Delegation: Let’s keep it simple.
- Find someone who will accept responsibility for the desired outcome.
- Explain that you do not have the time and/or expertise to design the solution.
- Ask the person to propose an approach which you have some confidence (not certainty) will succeed with the resources agreed to, e.g., hours, budget, tools, deadline, etc.
- Don’t abdicate, delegate: follow-up frequently on progress and impediments to show that you still value the outcome, perhaps using something like my progress report format.
“Give as few orders as possible,” his father Duke Leto had told him… once… long ago. “Once you’ve given orders on a subject, you must always give orders on that subject.”
—Dune by Frank Herbert
p. 628 Penguin Publishing Group
Which tasks should you delegate? See this post, 3 Ds of Delegation
You have very few hours in the day when you’re at peak performance, so every minute of these hours that isn’t spent doing something important is just waste.
The Washington Post
The most valuable time management skill is recognizing the important tasks and ignoring the rest. I first observed it early in my consulting career, at Arthur Andersen & Co in New York, after a meeting with my manager and our client, the Vice President of a large energy company. After the client left, my manager and I reviewed the meeting and planned our tasks. I mentioned one of the client’s requests from my notes and asked, “How are we going to do this?” I was shocked by his reply, “Don’t worry about that.”
“What do you mean?” I replied, “He specifically asked us to do that.”
“I know, but trust me, It’ll go away.” He was right. That task was never mentioned again and the client was entirely pleased with our work.
Not taking on everything you could do or want to do is the only way to reserve resources for the key activities.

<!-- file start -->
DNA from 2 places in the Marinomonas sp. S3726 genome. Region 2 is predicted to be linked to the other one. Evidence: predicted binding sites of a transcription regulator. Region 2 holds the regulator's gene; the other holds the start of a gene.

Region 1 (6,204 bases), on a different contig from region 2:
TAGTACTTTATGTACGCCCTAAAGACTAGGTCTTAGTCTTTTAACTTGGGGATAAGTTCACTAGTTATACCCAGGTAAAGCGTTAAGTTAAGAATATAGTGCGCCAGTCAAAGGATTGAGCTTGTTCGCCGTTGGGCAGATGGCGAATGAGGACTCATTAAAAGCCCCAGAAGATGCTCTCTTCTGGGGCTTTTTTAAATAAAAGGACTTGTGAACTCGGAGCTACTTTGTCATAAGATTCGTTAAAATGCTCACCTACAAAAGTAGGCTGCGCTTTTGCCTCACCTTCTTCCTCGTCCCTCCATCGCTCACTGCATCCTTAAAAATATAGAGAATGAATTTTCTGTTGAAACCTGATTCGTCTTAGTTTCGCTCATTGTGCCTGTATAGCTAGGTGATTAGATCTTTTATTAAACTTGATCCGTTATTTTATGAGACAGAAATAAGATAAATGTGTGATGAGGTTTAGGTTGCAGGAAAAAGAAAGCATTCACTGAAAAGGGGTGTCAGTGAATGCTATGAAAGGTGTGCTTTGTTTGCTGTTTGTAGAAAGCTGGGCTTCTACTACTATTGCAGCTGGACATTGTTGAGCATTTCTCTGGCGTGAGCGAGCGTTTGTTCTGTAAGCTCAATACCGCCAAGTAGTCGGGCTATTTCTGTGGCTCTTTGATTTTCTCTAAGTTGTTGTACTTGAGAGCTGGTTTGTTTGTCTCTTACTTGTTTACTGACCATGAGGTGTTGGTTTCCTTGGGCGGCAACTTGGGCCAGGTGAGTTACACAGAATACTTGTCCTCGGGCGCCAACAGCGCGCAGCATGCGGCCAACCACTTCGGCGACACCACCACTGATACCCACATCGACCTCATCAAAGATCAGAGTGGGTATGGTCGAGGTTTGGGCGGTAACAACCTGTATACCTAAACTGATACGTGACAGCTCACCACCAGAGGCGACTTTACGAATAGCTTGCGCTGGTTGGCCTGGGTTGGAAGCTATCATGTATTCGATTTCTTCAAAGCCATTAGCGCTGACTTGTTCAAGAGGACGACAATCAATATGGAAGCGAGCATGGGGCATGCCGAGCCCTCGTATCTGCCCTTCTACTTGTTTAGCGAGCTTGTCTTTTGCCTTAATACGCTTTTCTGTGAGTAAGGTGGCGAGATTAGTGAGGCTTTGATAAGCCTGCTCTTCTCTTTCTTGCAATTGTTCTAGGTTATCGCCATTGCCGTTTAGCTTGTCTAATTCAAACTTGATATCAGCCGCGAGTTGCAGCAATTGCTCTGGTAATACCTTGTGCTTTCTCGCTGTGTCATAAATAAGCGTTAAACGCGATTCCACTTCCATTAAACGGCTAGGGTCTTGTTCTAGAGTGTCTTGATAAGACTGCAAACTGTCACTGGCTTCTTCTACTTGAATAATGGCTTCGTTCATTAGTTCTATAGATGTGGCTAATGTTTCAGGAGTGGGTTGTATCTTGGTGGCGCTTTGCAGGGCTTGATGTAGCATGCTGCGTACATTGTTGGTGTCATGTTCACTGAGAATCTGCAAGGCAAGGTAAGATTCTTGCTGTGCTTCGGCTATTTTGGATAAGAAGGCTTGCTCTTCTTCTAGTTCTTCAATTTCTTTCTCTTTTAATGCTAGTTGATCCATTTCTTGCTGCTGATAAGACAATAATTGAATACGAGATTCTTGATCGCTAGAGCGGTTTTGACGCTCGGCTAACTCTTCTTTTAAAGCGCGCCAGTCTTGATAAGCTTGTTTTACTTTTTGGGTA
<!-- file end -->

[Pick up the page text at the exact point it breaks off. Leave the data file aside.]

Americans today have plenty of time for leisure, says Professor John Robinson. Robinson is Professor of Sociology at the University of Maryland and Director of the Americans’ Use of Time Project.
What [Robinson] does not dispute is that people think they have no time. “It’s very popular, the feeling that there are too many things going on, that people can’t get in control of their lives,” he says. “But when we look at people’s diaries, there just doesn’t seem to be the evidence to back it up. It’s a paradox. When you tell people they have (more…)
I was listening to a clever and timely story on NPR this morning about the renewed prevalence of the hackneyed imperative, “Do more with less.” This is widely interpreted as a demand for longer hours to compensate for reduced budget and staff. My executive coaching clients, in contrast, report growth in income and profits while working fewer days and shorter, more flexible hours. Two keys are reducing stress and misdirected energy.
I was very pleased when the NPR reporter revealed the original form of the phrase from Benjamin Franklin’s Autobiography, “by diligence shall we do more with less perplexity. … as we read in Poor Richard, who adds, drive thy business, let not that drive thee.”
Great advice, then as now.
I found more evidence of just how much we lost when Carnegie Mellon professor Randy Pausch died. Today, while revising my executive coaching materials on goal setting and time management, a colleague mentioned that Randy Pausch was most proud of his talk on time management.
We are in the midst of a famine,
a prolonged, widespread deficit of a resource
essential to life: productive time.
Pausch’s talk is a thorough and entertaining presentation of the essentials and I highly recommend it for my executive coaching clients (though I can not agree with every suggestion). You may have heard much of it before, but Professor Pausch’s celebrity, good humor, and excellent example give it tremendous impact. You will do something different and better as a result of watching.
• Record and priority rank your tasks to reduce stress
• Batch your tasks, questions, and communications by person
• Schedule blocks of time adequate for the task
• Avoid interruptions and distractions
The video and the PowerPoint slides, along with lots of other Pausch material, are available here.
Watching this talk may leave you with a big question, especially if the advice is familiar. “Why am I not doing these things despite the knowing that they work?” That gap, the mystery between what we know and what we practice, is my domain: executive coaching.